Wednesday, May 12, 2010

Potty Training an Autistic Child - Three Simple Steps

If you are the parent of an autistic child, you are already accustomed to having your patience tested regularly. Potty training an autistic child can be an excruciatingly difficult time even for the most patient parent.

With consistency, rewards, add even a little fun, success can be met in potty training an Autistic child with the following tips:

1. Consistency is tantamount. Pick a definite time to get your son or daughter to try to use the potty. Try to choose a time that the child usually goes in the diaper. Routines are very critical to Autistic children, and going to the potty is no exception.

Determine a signal to let your son or daughter know what is expected of them when it is time to use the potty. Whatever the signal is, make sure you use it every time you want your son or daughter to attempt to use the potty. As I have said before, consistency is crucial.

2. Keep it positive. When it comes to potty training an Autistic child, you need to applaud the victories and ignore the defeats. When your child effectively uses the potty, praise them to let them know they did a good job. This will also make them feel proud to use the potty.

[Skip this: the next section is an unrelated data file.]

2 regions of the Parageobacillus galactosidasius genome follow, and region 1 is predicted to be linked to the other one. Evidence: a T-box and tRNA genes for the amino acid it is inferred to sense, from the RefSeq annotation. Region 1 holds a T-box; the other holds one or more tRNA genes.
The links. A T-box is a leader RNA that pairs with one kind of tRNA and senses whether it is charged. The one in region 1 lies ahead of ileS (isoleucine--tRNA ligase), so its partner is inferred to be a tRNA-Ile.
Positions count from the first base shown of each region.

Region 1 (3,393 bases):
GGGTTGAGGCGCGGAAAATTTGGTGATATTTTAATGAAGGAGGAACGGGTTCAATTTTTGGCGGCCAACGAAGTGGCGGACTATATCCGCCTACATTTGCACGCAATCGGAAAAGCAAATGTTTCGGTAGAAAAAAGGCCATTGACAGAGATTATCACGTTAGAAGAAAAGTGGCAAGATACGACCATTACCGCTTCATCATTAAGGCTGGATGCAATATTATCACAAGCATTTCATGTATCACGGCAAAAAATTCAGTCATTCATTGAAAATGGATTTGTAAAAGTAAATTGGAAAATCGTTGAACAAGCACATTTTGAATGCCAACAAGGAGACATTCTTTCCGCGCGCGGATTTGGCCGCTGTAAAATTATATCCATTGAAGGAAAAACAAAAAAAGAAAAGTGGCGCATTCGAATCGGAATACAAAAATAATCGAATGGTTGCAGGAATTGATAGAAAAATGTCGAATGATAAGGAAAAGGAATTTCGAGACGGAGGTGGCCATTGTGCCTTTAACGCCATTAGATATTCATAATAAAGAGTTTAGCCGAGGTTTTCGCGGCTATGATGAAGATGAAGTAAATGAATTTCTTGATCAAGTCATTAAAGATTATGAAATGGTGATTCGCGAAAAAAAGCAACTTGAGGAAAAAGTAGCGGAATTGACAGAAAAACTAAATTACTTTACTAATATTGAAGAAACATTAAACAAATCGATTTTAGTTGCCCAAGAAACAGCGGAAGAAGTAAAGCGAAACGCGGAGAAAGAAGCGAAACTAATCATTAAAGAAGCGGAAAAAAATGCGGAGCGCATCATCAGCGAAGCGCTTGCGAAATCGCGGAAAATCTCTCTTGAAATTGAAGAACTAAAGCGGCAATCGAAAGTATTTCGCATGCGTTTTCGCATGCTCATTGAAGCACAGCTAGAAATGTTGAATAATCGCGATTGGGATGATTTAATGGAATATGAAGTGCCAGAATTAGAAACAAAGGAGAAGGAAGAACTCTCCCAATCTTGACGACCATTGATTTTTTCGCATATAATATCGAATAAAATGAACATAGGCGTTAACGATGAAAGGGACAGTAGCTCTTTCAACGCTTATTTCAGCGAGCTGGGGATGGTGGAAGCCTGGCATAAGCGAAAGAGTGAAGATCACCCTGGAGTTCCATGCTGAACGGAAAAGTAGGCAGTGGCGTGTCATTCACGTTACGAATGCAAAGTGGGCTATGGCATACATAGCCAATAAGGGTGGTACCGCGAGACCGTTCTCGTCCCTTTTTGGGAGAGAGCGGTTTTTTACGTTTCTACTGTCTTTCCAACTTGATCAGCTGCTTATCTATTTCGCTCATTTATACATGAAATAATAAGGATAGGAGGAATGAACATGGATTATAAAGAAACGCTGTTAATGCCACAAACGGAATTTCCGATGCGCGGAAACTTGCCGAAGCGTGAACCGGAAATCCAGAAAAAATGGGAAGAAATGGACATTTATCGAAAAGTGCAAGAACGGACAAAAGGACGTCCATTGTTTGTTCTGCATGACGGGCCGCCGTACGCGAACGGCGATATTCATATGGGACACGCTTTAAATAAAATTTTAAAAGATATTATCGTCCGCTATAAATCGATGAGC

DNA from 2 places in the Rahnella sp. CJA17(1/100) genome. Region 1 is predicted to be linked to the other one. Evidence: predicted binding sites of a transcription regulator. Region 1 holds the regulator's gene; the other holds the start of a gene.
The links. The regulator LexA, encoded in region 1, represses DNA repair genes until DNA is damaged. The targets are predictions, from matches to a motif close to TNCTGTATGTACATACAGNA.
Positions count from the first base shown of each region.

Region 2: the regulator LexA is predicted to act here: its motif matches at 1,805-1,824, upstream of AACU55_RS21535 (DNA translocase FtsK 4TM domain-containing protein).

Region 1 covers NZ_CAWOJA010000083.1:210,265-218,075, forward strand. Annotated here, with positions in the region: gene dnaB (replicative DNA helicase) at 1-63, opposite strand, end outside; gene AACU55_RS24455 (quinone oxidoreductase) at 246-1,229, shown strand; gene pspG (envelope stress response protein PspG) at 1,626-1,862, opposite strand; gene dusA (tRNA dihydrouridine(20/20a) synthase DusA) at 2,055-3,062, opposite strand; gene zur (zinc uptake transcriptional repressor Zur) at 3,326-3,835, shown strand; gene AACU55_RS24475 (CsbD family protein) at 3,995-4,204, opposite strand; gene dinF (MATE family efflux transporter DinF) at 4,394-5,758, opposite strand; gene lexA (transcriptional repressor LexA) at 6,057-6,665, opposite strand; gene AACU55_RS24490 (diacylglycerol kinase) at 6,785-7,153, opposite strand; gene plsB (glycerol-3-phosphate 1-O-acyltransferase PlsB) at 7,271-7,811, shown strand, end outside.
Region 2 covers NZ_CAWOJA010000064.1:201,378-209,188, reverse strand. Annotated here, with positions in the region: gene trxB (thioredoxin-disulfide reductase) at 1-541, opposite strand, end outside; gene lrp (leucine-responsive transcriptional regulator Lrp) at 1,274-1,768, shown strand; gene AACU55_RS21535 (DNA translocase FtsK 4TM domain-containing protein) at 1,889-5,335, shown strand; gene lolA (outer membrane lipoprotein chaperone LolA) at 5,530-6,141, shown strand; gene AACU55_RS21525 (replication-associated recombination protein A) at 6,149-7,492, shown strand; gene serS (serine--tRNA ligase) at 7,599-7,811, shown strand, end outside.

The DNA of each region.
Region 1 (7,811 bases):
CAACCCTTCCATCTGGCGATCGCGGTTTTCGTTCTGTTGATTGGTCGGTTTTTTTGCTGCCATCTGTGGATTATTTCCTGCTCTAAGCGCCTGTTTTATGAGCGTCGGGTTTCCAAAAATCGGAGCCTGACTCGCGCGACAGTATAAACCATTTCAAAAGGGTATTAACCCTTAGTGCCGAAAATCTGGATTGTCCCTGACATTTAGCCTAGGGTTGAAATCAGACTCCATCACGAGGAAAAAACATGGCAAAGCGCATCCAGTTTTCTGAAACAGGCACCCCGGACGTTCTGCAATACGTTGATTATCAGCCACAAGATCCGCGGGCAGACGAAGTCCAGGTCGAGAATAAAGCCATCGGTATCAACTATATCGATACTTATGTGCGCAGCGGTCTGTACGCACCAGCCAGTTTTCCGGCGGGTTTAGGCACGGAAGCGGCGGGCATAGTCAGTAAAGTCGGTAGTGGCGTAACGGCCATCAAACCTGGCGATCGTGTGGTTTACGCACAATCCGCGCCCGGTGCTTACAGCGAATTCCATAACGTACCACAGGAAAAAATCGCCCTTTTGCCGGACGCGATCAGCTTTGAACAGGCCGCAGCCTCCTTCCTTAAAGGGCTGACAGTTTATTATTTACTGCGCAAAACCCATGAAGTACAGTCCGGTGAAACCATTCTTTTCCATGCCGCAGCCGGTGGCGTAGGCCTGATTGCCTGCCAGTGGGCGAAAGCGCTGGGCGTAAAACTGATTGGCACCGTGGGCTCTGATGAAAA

If they don't want to get on the potty, don't get frustrated and upset. Simply wait about 30 minutes and try again. Remember, autistic children have short attention spans, so if it takes a long time, they probably won't learn from it.

3. Attempt to bring a little fun into potty training. There are many aspects of potty training that can scare autistic children. It's very different than going in their diaper. It makes a strange sound when you flush. The water swirls.

A Parent can ease many of a child's fears by making potty training something enjoyable that the child looks forward to. You could try putting some of the child's favorite objects by the potty to make it a more enjoyable experience.

As your child gets more accustomed to using the toilet, you can begin to gradually remove the objects from potty time. Remember, you want the child to leave the bathroom feeling glad that they went on the potty.

Potty training an Autistic child can leave both your child and you with a great sense of pride and accomplishment. Click here for more information about symptoms and signs of Autism.

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